I use to have more fruitful disagreements

So, you've had a more polite, pleasant, and civilized discussion. But was it more fruitful?

As far as I can tell. I tend to be able to grok the beliefs (and sources of the beliefs) faster in these kinds of venues than elsewhere. Understanding the other side's position deeply sometimes dissolves the argument, and sometimes refocuses us on the heart of whatever we're split on and how to test it.

I tend to be able to grok the beliefs (and sources of the beliefs) faster in these kinds of venues than elsewhere.

Do you think this is universal or specific to your type of thinking/understanding/interacting?

I understand what you are saying, but can see advantages in both a relaxed kitchen discussion and a, let's say, a swordfight.

I think it's a very good idea. Discussions often derail into argumentative wars of this kind. Of course, there is also the opposite failure, referred to in some of the other comments, namely that people agree too much, don't point out flaws in others' arguments for fear of upsetting them, etc. In order to resolve that, you need a different strategy, just like different biases require different counter-bias techniques. That does not establish that this strategy is not helpful to improve the kind of discussion described here (which, by the way, is very common).

The general idea of changing contexts is also very interesting. It seems to me that how discussions unfold is to an extremely high degree due to situational features. For instance, at my previous department, the discussions in the small seminar room were nearly always more cooperative and fruitful than those in the large seminar room, which felt much more official and somehow prompted people to take a more adverserial stance visavi the speaker. Probably we should change contexts more often to find out under which circumstances the discussions tend to become most fruitful.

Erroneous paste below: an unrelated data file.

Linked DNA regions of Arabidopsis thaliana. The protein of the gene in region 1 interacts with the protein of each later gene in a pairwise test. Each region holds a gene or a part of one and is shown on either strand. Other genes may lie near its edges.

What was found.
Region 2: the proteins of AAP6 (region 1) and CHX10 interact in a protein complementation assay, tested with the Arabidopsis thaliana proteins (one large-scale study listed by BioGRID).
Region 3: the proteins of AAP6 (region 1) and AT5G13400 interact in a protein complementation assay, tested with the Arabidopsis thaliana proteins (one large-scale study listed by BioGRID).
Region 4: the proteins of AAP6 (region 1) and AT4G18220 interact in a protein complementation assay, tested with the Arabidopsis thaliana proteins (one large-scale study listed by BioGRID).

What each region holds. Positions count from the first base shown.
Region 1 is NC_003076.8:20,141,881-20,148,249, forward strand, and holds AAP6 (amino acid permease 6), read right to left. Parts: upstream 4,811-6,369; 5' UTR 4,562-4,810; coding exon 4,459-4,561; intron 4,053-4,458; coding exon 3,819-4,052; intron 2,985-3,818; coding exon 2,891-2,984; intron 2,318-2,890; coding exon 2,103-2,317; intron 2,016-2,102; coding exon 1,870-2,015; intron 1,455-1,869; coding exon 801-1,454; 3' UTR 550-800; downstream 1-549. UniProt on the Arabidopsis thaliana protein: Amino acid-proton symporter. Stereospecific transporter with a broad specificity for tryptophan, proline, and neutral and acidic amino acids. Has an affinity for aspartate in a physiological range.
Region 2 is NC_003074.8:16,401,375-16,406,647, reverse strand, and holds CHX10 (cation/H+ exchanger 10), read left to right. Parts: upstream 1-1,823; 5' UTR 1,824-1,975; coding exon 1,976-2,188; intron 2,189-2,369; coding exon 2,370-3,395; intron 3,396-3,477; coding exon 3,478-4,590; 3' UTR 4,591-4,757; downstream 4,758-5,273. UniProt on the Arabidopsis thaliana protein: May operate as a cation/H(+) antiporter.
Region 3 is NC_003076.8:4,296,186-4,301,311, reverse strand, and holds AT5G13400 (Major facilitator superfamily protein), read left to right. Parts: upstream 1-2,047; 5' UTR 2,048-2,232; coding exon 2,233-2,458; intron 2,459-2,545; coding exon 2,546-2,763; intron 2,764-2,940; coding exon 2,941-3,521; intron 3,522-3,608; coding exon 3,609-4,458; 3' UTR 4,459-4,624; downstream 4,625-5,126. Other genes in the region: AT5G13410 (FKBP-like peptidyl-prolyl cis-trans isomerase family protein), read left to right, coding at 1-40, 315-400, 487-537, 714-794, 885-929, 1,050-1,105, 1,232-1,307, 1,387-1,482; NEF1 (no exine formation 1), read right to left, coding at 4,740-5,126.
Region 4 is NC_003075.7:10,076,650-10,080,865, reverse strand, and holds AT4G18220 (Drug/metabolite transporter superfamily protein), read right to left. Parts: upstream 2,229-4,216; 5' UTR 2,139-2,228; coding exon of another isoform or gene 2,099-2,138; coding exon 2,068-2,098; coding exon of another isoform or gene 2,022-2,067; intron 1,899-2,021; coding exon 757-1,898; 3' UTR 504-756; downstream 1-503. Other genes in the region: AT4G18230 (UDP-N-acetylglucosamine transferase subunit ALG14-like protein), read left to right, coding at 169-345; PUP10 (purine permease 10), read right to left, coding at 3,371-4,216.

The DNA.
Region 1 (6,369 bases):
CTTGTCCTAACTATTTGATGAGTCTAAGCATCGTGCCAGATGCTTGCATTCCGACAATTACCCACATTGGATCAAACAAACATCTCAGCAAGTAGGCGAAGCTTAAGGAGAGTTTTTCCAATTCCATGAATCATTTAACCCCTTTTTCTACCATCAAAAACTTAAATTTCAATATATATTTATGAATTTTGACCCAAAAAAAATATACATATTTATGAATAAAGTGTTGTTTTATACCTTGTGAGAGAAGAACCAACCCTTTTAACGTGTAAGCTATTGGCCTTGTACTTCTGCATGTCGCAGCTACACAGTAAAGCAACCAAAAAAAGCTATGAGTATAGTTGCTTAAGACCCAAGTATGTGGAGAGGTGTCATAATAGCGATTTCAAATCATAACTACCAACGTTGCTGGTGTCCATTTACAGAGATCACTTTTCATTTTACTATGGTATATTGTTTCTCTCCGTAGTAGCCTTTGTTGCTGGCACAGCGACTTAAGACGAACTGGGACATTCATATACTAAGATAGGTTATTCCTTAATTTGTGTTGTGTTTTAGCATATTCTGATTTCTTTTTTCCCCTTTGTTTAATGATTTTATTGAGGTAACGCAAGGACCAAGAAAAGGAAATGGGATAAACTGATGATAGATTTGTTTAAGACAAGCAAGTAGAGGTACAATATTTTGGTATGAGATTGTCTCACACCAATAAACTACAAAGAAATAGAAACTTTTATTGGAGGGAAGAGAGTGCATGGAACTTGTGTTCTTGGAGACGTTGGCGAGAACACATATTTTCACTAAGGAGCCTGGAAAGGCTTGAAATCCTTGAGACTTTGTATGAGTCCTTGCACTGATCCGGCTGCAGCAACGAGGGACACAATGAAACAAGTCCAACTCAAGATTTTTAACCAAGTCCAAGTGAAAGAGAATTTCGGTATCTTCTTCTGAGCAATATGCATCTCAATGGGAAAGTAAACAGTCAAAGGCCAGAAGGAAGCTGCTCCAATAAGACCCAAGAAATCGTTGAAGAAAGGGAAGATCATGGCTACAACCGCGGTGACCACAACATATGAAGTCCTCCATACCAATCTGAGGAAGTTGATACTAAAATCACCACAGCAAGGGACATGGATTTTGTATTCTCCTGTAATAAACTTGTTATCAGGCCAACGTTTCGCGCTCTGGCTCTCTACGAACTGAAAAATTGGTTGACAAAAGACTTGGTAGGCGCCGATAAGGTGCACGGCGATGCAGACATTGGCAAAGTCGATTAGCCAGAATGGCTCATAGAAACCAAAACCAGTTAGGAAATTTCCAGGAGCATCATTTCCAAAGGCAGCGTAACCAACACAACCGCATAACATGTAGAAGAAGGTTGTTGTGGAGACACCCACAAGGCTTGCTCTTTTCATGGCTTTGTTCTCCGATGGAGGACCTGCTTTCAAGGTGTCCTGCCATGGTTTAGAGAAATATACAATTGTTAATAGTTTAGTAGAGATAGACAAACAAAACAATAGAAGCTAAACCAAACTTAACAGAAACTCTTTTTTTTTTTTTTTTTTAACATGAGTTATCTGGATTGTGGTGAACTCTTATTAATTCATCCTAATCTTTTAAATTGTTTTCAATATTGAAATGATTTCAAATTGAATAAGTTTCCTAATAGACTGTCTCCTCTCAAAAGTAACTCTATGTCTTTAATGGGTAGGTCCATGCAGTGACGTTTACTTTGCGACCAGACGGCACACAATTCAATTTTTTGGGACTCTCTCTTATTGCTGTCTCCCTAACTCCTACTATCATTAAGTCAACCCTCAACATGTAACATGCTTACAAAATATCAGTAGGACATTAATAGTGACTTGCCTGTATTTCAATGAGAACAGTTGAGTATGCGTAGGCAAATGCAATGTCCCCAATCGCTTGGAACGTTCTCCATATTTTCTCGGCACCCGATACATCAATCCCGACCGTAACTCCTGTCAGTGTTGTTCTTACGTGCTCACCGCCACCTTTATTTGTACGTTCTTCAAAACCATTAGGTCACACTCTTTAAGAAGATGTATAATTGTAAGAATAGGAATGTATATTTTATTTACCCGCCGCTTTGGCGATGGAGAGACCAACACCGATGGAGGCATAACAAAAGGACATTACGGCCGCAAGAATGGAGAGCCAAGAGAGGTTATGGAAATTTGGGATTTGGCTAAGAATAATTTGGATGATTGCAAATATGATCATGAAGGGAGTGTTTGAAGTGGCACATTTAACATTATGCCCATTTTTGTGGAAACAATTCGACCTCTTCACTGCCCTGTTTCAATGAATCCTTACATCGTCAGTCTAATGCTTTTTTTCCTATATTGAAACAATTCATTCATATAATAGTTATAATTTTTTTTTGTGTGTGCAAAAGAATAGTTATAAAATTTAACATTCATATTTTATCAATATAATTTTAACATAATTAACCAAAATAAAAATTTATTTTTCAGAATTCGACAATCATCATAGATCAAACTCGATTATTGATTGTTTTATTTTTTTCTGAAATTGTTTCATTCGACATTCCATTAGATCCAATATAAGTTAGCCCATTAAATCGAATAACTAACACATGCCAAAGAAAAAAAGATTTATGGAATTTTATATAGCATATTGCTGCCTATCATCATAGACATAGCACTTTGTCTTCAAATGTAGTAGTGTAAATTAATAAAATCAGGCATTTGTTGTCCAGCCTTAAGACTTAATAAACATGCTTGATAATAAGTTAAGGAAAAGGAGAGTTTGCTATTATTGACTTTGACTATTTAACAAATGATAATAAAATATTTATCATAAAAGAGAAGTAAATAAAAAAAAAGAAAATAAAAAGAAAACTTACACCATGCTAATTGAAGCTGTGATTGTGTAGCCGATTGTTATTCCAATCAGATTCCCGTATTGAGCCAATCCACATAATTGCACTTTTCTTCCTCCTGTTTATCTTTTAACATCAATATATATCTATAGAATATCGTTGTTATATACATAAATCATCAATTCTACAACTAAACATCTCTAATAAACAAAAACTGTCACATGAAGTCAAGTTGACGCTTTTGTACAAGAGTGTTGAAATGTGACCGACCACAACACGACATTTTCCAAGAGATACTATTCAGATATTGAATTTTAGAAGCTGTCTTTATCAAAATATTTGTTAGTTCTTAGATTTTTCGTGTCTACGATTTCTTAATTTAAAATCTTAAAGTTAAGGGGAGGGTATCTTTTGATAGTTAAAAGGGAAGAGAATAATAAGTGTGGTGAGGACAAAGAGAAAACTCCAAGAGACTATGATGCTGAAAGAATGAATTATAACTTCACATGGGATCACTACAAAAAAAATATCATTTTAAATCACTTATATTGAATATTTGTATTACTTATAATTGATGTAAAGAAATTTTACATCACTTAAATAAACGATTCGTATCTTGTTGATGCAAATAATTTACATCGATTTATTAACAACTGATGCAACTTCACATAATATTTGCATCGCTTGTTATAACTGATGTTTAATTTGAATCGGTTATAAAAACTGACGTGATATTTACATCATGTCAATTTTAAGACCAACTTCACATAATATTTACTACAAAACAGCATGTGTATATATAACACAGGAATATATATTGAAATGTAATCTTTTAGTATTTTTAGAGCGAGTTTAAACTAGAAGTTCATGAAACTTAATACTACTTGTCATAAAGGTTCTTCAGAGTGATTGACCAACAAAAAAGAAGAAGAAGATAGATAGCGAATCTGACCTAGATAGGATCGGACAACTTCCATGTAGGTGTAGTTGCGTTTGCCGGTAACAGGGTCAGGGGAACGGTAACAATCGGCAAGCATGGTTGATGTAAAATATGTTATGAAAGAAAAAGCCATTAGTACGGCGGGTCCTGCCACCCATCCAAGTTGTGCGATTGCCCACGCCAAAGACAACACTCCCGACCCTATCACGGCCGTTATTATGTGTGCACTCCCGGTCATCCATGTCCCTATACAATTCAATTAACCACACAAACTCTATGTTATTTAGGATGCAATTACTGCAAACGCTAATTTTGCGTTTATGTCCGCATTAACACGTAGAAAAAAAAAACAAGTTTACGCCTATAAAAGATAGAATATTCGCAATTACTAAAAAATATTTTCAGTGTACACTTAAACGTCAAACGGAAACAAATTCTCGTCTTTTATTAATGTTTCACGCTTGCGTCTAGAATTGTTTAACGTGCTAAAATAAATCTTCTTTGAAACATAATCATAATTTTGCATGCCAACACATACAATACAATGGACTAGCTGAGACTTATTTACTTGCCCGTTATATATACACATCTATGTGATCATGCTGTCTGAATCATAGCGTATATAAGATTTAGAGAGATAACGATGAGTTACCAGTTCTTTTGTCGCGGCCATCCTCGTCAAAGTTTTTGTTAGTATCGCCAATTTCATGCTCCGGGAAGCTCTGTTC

I like the writeup and the idea very much. I can think of times when I've used something similar in the past, but the bit about recruiting people to do get milk didn't occur to me at the time.

I'm kinda torn, I see it as a very useful technique to defuse a situation and get people reminded about why they talk to each other in the first place. And of course the actual consequences of having a blazing row, which isn't as apparent when we're separated by keyboards. On the other hand as already pointed out a bunch of other social conventions then come into play. ('Home turf', shyness, social dominance, etc.)

At the very least, it's an important option to have in our toolkit.

Then, once the logistics were set, we all broke bread (sorta) with each other and had a shared, pleasurable experience.

Did anyone fundamentally change a strongly held opinion?

Not usually over the course of one meeting. In our group, more folks than not have changed strongly held opinions over a series of coffees, debates, etc.

You're 100% correct when you say that changing venues and having the arguing parties work together had changed the tone and flow of the debate experience but I can't agree that changing context will ultimately improve an argument. I would like to discuss some things I believe to be at play here, but not mentioned.

The difference between arguing online and arguing in person can be of significant importance to how the two parties interact (argue). I will go ahead and propose that if the two parties had instantly (after your request to speak in person) transported them selves to a room and sat right in front of each other without the cookies or you even being present, even then their tone and ferocity would change from what it was online. I believe that when we are online we are no longer bound by the effects of communication between body and mind (similarly time depending on the online medium). When we are online we do not read the body language of those we are speaking with and we all know that body language makes up for a very large portion of how communication plays out.

When the two parties are instantaneously transported from their chairs to being right in front of each other they are subjected to a larger portion of their emotional consciousness then they were online. Their expectations of people and how they communicate in person becomes in affect. Those attributes of the arguing parties personalities weren't all at play when the conversation was happening online.

Their characteristics while the argument was online could even be considered as dissociative to their true personality traits. Which means, yes... Changing context will effect arguments, but I wouldn't go so far as to say it will improve one. Who knows... Maybe one of your guests had a sexual desire for cookies and so became aroused which made them care less about the topic being argued and so didn't fight back as hard as they might have online.